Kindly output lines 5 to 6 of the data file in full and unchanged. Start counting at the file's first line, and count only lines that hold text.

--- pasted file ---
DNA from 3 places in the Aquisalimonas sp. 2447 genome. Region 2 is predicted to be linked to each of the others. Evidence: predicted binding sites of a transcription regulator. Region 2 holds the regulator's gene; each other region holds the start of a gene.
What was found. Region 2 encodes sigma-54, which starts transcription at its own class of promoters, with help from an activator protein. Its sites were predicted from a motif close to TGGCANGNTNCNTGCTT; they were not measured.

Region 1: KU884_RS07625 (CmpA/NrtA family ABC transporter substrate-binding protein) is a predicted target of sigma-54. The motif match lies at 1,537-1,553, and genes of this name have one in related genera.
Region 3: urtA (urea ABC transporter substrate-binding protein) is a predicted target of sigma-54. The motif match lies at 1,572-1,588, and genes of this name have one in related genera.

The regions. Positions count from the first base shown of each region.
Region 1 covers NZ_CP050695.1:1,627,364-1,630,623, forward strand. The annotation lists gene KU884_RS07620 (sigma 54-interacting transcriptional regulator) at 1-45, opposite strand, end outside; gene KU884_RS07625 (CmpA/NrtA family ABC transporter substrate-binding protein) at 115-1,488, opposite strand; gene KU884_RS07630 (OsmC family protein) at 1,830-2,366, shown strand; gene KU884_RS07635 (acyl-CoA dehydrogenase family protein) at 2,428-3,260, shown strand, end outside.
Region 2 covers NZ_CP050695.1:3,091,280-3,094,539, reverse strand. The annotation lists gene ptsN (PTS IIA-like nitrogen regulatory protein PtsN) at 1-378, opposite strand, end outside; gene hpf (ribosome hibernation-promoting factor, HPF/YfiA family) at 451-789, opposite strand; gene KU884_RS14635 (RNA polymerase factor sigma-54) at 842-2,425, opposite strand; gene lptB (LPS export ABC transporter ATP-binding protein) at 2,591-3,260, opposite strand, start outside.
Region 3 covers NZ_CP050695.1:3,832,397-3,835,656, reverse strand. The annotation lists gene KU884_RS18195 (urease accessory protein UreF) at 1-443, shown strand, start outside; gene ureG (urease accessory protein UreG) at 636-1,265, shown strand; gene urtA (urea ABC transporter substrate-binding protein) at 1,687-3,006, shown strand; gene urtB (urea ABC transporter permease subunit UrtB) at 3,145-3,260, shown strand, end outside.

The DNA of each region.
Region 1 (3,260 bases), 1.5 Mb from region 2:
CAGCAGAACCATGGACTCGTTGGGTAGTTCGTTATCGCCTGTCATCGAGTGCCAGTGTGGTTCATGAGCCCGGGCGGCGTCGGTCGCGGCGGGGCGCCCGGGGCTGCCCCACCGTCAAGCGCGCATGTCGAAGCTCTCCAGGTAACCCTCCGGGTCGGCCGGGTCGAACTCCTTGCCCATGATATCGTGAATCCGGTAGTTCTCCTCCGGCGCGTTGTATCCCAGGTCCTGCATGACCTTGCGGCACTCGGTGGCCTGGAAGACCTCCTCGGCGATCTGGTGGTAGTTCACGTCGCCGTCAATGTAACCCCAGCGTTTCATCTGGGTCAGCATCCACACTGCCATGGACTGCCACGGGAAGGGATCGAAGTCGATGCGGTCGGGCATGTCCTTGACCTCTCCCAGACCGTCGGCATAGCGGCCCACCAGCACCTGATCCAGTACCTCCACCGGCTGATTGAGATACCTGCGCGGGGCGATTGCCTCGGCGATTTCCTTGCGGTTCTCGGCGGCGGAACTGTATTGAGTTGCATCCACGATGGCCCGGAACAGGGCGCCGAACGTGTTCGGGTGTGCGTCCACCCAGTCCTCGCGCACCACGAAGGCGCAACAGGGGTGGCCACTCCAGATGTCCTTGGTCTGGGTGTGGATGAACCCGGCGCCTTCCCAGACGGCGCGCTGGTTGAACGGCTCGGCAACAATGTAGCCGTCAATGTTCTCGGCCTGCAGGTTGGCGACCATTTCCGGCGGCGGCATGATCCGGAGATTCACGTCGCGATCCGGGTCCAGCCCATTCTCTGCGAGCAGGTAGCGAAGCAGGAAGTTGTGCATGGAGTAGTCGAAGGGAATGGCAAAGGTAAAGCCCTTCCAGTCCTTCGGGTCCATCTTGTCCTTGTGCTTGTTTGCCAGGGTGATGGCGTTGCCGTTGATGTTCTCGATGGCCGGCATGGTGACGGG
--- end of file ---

The regions. Positions count from the first base shown of each region.
Region 1 covers NZ_CP050695.1:1,627,364-1,630,623, forward strand. The annotation lists gene KU884_RS07620 (sigma 54-interacting transcriptional regulator) at 1-45, opposite strand, end outside; gene KU884_RS07625 (CmpA/NrtA family ABC transporter substrate-binding protein) at 115-1,488, opposite strand; gene KU884_RS07630 (OsmC family protein) at 1,830-2,366, shown strand; gene KU884_RS07635 (acyl-CoA dehydrogenase family protein) at 2,428-3,260, shown strand, end outside.